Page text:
>>when the insurance companies (LTC or otherwise) run into trouble, they may go bankrupt, lower payouts, or possibly return the premiums of supposedly insured people and consider that as a satisfaction of all obligations.>>
Let's not confuse deregulation of banks with the heavily regulated insurance industry. A lot of people do this, and it's understandable, but they are two very different "beasts".
1) Go bankrupt: Hartford Life came close during the market chaos in 2008, but 'bankrupt' for insurers is not quite the same as bankrupt pension funds or corporations. You might already know this, but I'll outline it below in general, for those who aren't familiar with how insurance is funded/regulated.
As has been pointed out on this board in another thread, premiums are not what pay claims. It's investments that are used to pay claims. Every policy sold MUST have a cash reserve percentage set aside in liquid instruments. States manage the guaranty funds which are used to repay policyholders IF a liquidated company's assets (RE, investments, and the cash reserves) are insufficient to cover claims on the different lines of business the insurer was in.
I can only recall two insurers (non-LTC) which have been liquidated in recent (regulated) US history: MONY and Equity Benefit Life. In MONY's case, policyholders were paid lump sums calculated at PVFP (Present Value of Future Profits). My FIL, a worker at Mead Paper, received such a lump sum in lieu of an expected annuity, when Mead went under and then MONY was liquidated a few years later.
In EBL's case, it was caused by fraud, not against policyholders, but against reinsurers, one of the first big B2B fraud cases. Legitimate policyholders had their policies transferred to another insurer willing to buy the business, and no financial losses were suffered by any consumers.
2) Return of premiums: It's possible, but not usually done. I've never heard of it being done, but perhaps you have; I haven't paid close attention to this specific issue. Usually what happens is that the insurer simply "closes" the book of business, similar to the way a fund will "close" to new investors. Because 80% of costs are incurred on booking new business, eliminating new applicants is the preferred method of eliminating a profit drain, on ANY book of business, LTC or non-LTC.
Met Life, for example, in withdrawing from the LTC market in 2010, merely stopped writing any new LTC. All current LTC policies remain in force with original benefits, with no changes.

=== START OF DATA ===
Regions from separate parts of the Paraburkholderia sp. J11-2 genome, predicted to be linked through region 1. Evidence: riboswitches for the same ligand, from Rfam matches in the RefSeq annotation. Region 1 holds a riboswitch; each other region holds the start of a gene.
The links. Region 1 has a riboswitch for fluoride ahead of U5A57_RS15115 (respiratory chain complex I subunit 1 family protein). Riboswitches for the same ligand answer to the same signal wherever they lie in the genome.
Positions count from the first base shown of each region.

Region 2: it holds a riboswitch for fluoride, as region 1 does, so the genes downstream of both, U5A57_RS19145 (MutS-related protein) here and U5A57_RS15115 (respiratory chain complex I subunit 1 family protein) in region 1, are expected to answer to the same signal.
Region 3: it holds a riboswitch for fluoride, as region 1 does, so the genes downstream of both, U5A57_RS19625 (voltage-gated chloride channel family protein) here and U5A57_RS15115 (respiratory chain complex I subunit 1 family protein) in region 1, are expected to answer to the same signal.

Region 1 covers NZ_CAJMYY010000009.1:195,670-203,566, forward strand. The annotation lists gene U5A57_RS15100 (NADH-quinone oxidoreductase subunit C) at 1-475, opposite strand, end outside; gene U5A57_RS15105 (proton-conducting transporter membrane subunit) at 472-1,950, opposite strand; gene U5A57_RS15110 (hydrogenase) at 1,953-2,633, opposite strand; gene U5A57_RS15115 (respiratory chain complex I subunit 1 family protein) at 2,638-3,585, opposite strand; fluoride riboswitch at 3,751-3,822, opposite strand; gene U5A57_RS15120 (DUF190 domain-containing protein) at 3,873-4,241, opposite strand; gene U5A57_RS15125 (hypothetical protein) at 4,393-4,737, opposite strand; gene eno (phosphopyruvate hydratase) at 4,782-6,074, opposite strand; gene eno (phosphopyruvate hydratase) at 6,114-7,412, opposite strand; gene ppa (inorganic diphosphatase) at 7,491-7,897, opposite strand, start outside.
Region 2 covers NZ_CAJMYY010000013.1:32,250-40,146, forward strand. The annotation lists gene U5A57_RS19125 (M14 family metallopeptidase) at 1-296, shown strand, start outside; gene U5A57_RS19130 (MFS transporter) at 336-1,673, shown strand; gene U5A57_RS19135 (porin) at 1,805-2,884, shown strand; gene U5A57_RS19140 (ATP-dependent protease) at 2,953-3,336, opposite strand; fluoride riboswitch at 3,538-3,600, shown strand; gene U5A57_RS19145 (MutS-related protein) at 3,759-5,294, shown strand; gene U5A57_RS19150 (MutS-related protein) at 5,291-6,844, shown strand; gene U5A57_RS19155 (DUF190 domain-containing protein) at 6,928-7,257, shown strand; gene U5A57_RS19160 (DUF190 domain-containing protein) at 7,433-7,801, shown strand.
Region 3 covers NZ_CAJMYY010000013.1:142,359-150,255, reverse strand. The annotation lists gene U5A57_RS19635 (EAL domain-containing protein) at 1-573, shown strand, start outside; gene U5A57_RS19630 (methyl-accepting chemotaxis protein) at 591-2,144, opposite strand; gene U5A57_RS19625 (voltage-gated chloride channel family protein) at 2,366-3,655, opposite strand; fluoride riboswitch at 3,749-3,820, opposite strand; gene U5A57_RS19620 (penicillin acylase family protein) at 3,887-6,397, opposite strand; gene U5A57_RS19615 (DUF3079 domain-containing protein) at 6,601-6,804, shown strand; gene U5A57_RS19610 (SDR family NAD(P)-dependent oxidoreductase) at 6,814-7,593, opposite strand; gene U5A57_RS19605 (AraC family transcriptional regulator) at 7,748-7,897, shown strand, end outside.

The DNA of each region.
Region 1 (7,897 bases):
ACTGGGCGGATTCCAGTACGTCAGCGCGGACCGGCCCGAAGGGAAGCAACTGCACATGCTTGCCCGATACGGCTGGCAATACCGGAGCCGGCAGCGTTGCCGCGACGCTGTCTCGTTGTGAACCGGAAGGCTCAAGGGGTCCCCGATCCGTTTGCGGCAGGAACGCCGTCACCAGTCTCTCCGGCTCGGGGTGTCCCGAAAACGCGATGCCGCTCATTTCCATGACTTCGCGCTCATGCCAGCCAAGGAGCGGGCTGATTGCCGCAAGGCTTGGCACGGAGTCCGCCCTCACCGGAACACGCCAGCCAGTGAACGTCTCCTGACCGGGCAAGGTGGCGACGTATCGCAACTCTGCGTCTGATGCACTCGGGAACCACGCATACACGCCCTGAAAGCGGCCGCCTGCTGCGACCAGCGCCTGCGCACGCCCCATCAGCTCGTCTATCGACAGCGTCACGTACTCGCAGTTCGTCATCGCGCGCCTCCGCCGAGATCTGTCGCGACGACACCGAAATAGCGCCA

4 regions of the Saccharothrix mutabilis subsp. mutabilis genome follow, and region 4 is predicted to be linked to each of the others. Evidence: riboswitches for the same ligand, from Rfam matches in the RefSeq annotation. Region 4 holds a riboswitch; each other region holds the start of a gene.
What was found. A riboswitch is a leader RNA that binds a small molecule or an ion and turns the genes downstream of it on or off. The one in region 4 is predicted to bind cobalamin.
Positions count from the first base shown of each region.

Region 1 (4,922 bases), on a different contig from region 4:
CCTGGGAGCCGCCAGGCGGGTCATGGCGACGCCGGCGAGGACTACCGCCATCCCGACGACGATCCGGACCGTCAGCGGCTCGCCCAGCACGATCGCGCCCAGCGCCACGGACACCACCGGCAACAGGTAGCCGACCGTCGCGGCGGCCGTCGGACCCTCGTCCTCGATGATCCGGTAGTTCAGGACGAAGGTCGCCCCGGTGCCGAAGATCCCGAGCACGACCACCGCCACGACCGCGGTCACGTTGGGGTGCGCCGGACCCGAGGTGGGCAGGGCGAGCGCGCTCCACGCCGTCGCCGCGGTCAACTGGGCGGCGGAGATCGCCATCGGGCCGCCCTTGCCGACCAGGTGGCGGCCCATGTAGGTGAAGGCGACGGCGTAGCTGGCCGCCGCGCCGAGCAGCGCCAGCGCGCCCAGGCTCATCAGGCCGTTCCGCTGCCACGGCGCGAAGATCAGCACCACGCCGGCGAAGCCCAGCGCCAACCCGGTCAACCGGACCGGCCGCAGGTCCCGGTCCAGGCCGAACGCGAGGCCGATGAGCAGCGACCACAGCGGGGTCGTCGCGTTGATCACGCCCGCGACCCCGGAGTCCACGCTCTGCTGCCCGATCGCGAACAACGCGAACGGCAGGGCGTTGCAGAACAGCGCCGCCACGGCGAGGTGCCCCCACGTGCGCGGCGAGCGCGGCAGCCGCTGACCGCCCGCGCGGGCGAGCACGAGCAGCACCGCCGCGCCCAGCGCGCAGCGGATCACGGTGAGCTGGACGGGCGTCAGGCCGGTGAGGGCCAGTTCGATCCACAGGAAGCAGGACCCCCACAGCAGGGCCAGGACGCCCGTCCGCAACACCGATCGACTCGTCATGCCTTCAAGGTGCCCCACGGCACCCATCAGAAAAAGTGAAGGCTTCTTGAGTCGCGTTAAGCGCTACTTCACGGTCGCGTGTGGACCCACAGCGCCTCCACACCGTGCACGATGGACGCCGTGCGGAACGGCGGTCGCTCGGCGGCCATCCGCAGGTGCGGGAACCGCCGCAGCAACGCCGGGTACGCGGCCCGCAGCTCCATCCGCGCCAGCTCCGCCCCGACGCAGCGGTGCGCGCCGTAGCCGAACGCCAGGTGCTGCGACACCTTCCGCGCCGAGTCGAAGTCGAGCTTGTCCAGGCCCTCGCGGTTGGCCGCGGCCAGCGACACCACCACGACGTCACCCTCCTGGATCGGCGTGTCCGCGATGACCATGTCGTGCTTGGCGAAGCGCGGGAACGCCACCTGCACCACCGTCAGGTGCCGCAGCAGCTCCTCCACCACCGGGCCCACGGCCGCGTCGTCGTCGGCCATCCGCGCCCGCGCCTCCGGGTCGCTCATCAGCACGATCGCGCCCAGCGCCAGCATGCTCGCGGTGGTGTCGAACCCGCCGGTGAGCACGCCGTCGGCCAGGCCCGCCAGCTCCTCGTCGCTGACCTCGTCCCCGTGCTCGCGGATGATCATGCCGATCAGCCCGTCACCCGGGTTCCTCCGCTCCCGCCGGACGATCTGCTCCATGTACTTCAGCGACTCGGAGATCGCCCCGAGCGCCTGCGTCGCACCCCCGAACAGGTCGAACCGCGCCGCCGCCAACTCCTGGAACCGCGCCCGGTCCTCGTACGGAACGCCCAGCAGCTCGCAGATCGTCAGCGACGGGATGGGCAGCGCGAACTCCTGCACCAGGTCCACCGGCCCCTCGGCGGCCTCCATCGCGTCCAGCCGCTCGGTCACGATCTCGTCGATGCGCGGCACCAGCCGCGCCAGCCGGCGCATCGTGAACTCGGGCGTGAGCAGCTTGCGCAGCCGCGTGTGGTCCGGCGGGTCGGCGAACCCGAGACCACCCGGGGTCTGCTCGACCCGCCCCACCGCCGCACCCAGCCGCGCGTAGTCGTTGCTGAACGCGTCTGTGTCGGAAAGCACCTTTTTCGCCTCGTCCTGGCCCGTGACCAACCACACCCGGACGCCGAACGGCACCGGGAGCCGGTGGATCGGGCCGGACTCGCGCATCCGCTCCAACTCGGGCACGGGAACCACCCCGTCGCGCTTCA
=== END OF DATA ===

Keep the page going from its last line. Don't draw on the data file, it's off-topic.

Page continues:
Of course, this doesn't prevent class-wide premium increases, which must be approved by the State Dept. of Insurance commissioner, in the state in which the insurer is doing business. That's why I pointed out that back in 1999, I thought the old actuarial tables were flawed when it came to the Boomer generation, and that I expected price increases. But because we bought LTCi before "conventional wisdom" suggested, our premiums were very affordable then, and remain affordable still.
We also have one advantage I didn't mention above. Our LTCi was sponsored at the time by our state pension fund. Once the IRS approved Partnership LTCi, the 'book of business' our policy is under, was closed to new applicants. The LTC insurer is a "captive" insurer: they cannot withdraw from supporting the closed book of policies unless the pension fund can find a replacement insurer. It isn't a large number of LTCi –less than 20,000 policies total.
3) Reduce payout. Didn't mean to take these out of order! I realized that the Pennsylvania Dept. of Insurance settlement with Conseco applies here. Conseco sold LTCi under six different subs. All had very high #s of complaints against them. The settlement (which took years to negotiate) has all LTCi policies with Conseco/subs aggregated and paid from an independent trust funded by Conseco.
Whether the $215M that funds the trust is sufficient to cover the 14,000 policies – no one can be sure about that. From an actuarial standard, not all policyholders will file claims, and of those that do, it's a guess as to how long benefits will need to be paid. We also don't know how many of those policies were for set periods (3 yr, 5 yr, etc.) or for unlimited periods.